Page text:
GRAND RAPIDS — The non-gaming arm of the Nottawaseppi Huron Band of the Potawatomi has acquired a downtown building for its headquarters as it looks to grow its federal contracting business, MiBiz has learned.
Through an affiliate, the tribe’s Waséyabek Development Co. LLC closed on the purchase of the historic Kendall Building from a subsidiary of 616 Lofts LLC. Waséyabek had been leasing the space from 616 Lofts since August 2017.
“We were here, we loved the building, loved the location and the conversation just proceeded from there into would they be interested in selling it and coming to an agreement with us purchasing it,” Waséyabek President and CEO Deidra Mitchell told MiBiz. “We wanted to be in the business district right downtown, which is where most of our business partners are at.”
Waséyabek has a three-pronged buy-and-hold investment strategy focused on commercial real estate, federal contracting and commercial operating companies.
According to Mitchell, Waséyabek focused its initial property acquisition strategy on single-tenant facilities with long-term leases, which offered the company a chance to get some experience with doing deals. As well, the leased facilities offered “predictable cash flow” to fund Waséyabek’s other business dealings.
The Kendall Building property includes 12 market-rate apartments on the upper floors, one of which Waséyabek will keep for its own use, Mitchell said, noting members of the company’s federal contracting team live elsewhere in the country, but regularly visit the office for work.
The ground-floor commercial space currently is occupied by casual Italian restaurant Osteria Rossa LLC.
616 Principal Derek Coppess did not respond to a request for comment for this report. Grand Rapids-based NAI Wisinski of West Michigan represented the tribal entity in the transaction, which closed on Oct. 19 for an undisclosed sum.
Waséyabek followed the Grand Rapids property deal on Oct. 22 with the purchase of a 37,440-square-foot refrigerated warehouse near the Detroit Metropolitan Airport in Wayne County.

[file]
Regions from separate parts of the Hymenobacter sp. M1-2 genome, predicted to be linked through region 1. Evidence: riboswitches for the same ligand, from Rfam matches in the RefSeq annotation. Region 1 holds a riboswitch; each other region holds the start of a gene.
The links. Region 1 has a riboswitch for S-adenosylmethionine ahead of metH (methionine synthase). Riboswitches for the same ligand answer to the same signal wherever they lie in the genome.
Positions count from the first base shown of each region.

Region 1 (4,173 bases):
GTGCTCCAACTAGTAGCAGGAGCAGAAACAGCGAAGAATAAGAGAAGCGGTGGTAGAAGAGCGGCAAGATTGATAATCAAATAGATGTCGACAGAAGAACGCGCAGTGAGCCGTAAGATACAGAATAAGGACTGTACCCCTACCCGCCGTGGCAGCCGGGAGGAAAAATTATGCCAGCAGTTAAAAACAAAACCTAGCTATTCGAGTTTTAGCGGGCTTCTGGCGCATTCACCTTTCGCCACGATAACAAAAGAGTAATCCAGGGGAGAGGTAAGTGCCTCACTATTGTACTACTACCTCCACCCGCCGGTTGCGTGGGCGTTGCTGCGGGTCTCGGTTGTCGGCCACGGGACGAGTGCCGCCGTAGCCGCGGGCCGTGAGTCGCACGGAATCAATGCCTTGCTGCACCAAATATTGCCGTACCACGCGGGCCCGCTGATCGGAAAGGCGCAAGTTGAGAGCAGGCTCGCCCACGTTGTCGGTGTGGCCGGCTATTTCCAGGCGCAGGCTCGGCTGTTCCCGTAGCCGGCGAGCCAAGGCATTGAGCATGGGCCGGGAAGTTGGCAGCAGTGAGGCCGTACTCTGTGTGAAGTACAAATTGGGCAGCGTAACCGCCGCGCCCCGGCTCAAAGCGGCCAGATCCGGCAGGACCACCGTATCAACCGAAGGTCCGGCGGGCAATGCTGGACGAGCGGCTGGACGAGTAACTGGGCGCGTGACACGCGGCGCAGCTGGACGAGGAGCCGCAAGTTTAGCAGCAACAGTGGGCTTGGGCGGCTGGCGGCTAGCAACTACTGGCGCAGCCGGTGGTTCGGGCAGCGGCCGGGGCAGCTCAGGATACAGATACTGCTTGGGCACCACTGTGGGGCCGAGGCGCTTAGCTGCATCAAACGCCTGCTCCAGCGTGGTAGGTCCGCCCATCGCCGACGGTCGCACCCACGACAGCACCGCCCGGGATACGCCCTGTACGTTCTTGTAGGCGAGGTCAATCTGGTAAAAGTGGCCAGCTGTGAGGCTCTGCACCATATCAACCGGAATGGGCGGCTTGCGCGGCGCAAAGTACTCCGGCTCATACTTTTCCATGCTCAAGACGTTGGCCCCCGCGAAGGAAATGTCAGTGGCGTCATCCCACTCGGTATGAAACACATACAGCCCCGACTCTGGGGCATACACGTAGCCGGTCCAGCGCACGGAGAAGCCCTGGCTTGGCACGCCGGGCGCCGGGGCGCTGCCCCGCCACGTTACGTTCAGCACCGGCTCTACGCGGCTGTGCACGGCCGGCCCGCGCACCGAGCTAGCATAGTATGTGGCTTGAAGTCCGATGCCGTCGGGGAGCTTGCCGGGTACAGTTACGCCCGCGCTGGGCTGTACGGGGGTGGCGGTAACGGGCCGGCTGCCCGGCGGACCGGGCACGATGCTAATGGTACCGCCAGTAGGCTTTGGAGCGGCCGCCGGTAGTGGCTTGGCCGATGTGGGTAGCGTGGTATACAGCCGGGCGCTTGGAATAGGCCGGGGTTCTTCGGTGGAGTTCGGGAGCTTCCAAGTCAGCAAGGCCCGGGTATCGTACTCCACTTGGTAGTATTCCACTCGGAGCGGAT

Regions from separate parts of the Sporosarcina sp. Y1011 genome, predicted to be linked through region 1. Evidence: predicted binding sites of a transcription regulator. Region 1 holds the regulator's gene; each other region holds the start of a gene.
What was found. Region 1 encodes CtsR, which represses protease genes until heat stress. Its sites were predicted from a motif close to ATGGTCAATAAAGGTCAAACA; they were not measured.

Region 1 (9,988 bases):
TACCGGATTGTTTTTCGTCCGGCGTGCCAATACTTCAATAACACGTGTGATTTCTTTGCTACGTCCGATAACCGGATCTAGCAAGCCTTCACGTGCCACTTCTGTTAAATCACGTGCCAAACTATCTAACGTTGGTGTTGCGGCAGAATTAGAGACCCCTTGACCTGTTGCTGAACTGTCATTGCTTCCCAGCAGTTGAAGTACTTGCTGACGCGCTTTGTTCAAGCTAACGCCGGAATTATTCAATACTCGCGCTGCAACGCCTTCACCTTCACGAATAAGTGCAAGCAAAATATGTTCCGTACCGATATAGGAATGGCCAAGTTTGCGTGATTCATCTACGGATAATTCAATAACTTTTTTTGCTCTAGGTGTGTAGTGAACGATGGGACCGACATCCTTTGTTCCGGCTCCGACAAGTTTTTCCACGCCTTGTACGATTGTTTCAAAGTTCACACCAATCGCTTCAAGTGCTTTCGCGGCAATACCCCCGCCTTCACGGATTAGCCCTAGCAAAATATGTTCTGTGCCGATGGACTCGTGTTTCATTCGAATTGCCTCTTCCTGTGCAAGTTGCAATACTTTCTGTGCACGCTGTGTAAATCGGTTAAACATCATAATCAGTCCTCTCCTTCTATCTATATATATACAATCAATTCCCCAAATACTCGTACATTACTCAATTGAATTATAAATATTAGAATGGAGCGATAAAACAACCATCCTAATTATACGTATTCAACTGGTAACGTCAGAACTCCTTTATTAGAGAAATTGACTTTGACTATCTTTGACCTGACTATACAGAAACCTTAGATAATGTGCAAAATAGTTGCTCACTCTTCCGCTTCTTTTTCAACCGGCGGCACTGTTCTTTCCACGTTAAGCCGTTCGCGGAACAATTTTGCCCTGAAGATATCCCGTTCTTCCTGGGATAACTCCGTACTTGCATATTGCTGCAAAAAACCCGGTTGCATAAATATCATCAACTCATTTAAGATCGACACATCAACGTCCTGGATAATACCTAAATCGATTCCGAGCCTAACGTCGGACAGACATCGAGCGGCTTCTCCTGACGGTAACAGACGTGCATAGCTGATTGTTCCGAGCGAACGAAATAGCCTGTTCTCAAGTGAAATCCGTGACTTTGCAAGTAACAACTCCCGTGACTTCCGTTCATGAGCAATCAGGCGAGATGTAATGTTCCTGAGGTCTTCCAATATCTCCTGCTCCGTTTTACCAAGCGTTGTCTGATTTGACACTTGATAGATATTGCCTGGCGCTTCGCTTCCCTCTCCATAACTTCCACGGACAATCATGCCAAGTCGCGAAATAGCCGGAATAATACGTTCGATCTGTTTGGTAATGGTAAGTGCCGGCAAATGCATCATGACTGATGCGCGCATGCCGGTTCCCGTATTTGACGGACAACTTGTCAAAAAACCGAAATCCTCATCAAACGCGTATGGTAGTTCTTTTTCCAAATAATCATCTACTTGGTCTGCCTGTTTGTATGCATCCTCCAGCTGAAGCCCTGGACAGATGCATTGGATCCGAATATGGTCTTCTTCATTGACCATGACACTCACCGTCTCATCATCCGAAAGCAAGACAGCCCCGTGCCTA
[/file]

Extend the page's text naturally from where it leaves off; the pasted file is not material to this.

The pair of deals brings Waséyabek’s property holdings to four facilities. The company in June 2017 bought a 187,500-square-foot distribution warehouse on East Paris Avenue for $10.4 million, and in November 2016 purchased a 17,100-square-foot Goodwill Industries of Greater Grand Rapids Inc. retail store for $2.4 million, according to local property records.
Beyond property deals, Waséyabek looks to acquire established, revenue-producing commercial businesses based in the Great Lakes region that have strong company leadership and earnings before interest, taxes, depreciation and amortization (EBITDA) of $1 million to $6 million. The organization is targeting firms in the industrial, services, consumer, health care and technology sectors.
To date, Waséyabek has acquired a 100-percent stake in Baker Engineering LLC, a Nunica-based precision machining manufacturer with specialties in racing engines and research and development work for Department of Defense projects.
The firm also acquired a 60-percent stake in Grand Rapids-based DWH LLC, a succession planning, turnaround management and financial consulting services provider that also contracts with the federal government.
Waséyabek’s investment strategy in commercial businesses takes “a pretty conservative approach,” Mitchell said, noting the firm avoids turnarounds and startups, companies harmful to the environment, and other high-risk ventures such as firms in the cannabis industry. To date, Waséyabek also has steered clear of minority investments in target companies.
To take advantage of minority contracting advantages as a Native American-owned company, the tribal economic development firm last year launched Waséyabek Federal Services LLC, which specializes in facilities support, services and planning. The federal contractor just earned U.S. Small Business Administration 8(a) certification, which gives it access to set-aside government contracts specifically targeted to minority-owned businesses.
Waséyabek Federal Services’ current business includes a contract to provide facilities support and general administrative services at the White House.
According to Mitchell, Waséyabek’s need to access skilled workers also played a role in its recent move to Grand Rapids from the Pine Creek Indian Reservation near Athens, Mich., south of Battle Creek. As the company looks to scale up its federal contracting program, it needed both a building and a talent pool to support its growth, she said.
“Another reason we wanted to move to Grand Rapids was to attract employees,” Mitchell said. “We’ve been able to find some with a federal contacting background, which has been nice.”
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